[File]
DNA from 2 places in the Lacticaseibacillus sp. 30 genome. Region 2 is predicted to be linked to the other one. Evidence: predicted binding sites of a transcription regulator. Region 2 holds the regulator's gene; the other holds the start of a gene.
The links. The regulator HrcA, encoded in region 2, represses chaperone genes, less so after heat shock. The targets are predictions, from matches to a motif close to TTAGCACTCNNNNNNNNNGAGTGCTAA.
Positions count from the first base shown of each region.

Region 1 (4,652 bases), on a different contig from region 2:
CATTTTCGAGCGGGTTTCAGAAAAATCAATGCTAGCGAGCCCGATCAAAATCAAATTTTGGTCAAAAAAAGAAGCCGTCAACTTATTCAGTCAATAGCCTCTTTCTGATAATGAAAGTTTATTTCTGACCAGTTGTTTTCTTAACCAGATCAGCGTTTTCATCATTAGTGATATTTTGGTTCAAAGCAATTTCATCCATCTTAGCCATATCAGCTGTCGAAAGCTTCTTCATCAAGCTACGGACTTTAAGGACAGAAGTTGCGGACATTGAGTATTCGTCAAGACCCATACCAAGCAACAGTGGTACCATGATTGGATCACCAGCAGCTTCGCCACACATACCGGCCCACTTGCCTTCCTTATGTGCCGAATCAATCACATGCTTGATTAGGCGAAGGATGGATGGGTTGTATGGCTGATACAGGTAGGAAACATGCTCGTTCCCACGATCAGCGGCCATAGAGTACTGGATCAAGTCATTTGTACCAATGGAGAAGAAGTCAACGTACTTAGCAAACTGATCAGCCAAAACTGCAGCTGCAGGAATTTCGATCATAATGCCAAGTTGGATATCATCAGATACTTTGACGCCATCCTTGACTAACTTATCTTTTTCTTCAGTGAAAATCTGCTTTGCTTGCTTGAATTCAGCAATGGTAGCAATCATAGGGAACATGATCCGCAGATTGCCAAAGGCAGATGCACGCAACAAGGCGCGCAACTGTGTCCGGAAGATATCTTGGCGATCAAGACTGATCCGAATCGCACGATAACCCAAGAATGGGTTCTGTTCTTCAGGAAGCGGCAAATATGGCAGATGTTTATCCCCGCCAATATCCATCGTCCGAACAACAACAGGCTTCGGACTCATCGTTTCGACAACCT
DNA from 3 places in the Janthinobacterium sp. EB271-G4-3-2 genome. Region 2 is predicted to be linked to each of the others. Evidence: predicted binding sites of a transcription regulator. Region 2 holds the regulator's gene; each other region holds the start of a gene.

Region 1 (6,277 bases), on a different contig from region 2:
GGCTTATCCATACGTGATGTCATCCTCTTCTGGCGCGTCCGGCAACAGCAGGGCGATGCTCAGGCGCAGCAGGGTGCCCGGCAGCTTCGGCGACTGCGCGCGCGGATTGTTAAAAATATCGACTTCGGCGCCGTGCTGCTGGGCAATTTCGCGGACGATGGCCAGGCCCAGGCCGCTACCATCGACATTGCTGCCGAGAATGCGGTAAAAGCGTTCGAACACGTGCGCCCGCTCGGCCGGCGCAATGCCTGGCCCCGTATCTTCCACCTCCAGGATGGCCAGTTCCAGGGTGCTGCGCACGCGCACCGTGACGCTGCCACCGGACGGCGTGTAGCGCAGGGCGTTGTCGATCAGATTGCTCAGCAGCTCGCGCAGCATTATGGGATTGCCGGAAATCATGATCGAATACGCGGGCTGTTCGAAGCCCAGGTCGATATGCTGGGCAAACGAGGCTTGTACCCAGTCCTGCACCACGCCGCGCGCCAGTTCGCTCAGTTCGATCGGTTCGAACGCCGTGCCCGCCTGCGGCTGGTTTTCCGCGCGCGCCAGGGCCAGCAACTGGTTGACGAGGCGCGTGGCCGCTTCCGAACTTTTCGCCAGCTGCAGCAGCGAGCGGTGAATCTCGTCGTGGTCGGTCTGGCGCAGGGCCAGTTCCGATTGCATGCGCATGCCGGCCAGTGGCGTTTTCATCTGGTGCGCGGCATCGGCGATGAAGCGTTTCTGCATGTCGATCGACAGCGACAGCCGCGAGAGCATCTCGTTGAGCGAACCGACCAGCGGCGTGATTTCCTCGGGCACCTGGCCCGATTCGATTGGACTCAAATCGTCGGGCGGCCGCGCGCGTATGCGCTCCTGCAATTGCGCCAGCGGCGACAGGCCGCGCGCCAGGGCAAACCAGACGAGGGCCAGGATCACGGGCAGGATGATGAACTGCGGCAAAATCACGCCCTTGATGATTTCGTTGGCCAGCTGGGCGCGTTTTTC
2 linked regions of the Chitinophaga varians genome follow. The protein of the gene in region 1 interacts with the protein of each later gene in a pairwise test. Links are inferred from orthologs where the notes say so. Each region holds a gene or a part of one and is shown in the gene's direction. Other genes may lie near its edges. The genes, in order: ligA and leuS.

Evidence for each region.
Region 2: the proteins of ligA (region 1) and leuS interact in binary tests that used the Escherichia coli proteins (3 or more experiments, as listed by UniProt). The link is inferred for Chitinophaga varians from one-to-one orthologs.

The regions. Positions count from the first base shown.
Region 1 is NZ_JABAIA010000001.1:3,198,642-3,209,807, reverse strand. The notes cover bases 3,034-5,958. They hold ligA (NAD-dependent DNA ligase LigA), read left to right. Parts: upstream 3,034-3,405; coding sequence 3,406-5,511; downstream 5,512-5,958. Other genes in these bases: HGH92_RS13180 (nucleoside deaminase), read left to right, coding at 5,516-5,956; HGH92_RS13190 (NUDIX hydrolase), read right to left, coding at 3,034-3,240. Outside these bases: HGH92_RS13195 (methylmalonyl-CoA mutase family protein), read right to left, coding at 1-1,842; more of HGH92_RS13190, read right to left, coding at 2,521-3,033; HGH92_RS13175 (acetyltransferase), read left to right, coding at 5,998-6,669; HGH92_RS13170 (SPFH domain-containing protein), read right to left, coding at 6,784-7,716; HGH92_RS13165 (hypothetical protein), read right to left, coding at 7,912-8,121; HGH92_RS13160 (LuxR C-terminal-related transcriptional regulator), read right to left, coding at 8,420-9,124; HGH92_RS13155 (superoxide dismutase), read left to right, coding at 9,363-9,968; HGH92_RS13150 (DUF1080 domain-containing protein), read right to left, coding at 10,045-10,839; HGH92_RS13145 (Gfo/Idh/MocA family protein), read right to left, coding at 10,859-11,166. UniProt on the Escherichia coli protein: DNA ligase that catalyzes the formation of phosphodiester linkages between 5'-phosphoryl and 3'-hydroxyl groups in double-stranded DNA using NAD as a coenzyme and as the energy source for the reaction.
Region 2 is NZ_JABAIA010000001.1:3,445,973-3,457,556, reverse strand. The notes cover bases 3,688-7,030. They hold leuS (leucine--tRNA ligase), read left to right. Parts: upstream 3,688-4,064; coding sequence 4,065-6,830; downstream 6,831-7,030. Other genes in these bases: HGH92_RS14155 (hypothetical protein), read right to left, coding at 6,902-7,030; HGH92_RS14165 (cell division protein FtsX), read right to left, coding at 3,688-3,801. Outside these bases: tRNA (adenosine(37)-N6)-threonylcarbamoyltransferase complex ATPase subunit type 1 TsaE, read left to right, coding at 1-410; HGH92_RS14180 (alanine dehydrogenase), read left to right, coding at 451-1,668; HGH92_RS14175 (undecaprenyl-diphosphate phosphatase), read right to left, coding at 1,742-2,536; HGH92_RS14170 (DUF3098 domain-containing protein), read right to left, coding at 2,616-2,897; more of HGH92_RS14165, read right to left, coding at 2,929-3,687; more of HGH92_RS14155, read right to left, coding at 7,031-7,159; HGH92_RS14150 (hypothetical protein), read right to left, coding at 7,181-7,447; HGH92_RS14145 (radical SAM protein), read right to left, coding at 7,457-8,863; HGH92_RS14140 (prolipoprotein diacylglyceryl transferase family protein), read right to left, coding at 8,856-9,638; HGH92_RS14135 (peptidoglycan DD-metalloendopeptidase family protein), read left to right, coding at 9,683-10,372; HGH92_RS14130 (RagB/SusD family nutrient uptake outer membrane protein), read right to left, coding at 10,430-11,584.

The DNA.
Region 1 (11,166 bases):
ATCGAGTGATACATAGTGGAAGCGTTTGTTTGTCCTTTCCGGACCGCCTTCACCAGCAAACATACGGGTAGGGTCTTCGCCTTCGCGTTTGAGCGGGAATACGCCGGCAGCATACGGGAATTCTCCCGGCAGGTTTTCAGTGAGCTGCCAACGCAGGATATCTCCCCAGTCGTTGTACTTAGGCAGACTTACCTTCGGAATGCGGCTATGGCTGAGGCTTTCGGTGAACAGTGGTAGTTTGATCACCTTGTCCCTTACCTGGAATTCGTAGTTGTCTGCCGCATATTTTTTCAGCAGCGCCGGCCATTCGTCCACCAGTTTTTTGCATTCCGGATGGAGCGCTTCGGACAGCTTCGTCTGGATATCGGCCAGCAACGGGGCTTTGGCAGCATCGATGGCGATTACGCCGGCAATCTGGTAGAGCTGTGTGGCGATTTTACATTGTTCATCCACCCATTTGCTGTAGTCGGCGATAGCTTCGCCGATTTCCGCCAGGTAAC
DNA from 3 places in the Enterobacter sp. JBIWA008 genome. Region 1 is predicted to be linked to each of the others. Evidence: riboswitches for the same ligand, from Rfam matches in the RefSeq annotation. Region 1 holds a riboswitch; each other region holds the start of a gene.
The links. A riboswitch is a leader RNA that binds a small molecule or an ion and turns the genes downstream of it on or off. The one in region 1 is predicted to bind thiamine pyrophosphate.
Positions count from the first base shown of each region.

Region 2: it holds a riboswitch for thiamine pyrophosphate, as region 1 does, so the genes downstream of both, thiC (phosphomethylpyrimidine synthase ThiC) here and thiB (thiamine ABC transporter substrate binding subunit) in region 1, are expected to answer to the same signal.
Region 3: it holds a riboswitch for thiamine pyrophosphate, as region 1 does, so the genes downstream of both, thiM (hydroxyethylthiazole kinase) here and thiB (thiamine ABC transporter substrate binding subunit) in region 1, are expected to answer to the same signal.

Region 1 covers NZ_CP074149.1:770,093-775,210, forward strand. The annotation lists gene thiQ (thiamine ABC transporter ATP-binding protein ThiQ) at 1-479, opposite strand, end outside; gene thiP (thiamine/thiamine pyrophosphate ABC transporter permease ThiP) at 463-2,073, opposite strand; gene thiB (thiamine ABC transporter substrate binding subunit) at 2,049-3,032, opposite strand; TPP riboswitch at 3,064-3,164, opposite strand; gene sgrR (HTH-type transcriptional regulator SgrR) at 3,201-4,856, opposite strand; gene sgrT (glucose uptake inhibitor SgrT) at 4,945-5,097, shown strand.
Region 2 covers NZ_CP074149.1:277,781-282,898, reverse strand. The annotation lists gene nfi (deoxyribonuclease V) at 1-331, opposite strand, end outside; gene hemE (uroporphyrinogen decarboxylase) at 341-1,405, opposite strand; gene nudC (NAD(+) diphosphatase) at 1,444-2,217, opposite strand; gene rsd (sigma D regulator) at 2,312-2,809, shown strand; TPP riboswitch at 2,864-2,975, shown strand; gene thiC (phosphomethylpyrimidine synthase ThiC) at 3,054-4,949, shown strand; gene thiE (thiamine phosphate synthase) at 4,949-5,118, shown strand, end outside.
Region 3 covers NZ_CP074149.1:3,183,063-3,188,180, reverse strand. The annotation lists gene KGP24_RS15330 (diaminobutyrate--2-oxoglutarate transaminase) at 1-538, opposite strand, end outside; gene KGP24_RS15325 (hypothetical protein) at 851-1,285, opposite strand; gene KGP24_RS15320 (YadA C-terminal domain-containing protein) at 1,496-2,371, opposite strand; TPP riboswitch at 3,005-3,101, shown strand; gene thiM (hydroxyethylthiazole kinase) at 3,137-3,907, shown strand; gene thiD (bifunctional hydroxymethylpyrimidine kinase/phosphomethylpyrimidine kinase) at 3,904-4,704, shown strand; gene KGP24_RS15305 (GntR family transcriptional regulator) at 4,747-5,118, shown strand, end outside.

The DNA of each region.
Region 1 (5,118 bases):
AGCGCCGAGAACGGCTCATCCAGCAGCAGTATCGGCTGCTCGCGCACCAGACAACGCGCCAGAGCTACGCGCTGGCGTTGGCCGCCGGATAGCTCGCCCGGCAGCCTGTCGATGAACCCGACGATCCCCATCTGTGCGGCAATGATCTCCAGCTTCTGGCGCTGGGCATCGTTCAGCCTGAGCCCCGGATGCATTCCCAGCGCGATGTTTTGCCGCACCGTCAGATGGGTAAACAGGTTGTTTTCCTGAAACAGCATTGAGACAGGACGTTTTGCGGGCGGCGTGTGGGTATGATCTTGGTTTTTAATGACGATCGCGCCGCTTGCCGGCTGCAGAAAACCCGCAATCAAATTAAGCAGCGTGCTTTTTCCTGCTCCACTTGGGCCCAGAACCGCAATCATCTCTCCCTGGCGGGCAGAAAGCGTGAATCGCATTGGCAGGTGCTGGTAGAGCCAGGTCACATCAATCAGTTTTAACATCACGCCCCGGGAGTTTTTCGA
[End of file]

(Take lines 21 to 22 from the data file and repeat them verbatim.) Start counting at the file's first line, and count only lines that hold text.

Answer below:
Region 2: it holds a riboswitch for thiamine pyrophosphate, as region 1 does, so the genes downstream of both, thiC (phosphomethylpyrimidine synthase ThiC) here and thiB (thiamine ABC transporter substrate binding subunit) in region 1, are expected to answer to the same signal.
Region 3: it holds a riboswitch for thiamine pyrophosphate, as region 1 does, so the genes downstream of both, thiM (hydroxyethylthiazole kinase) here and thiB (thiamine ABC transporter substrate binding subunit) in region 1, are expected to answer to the same signal.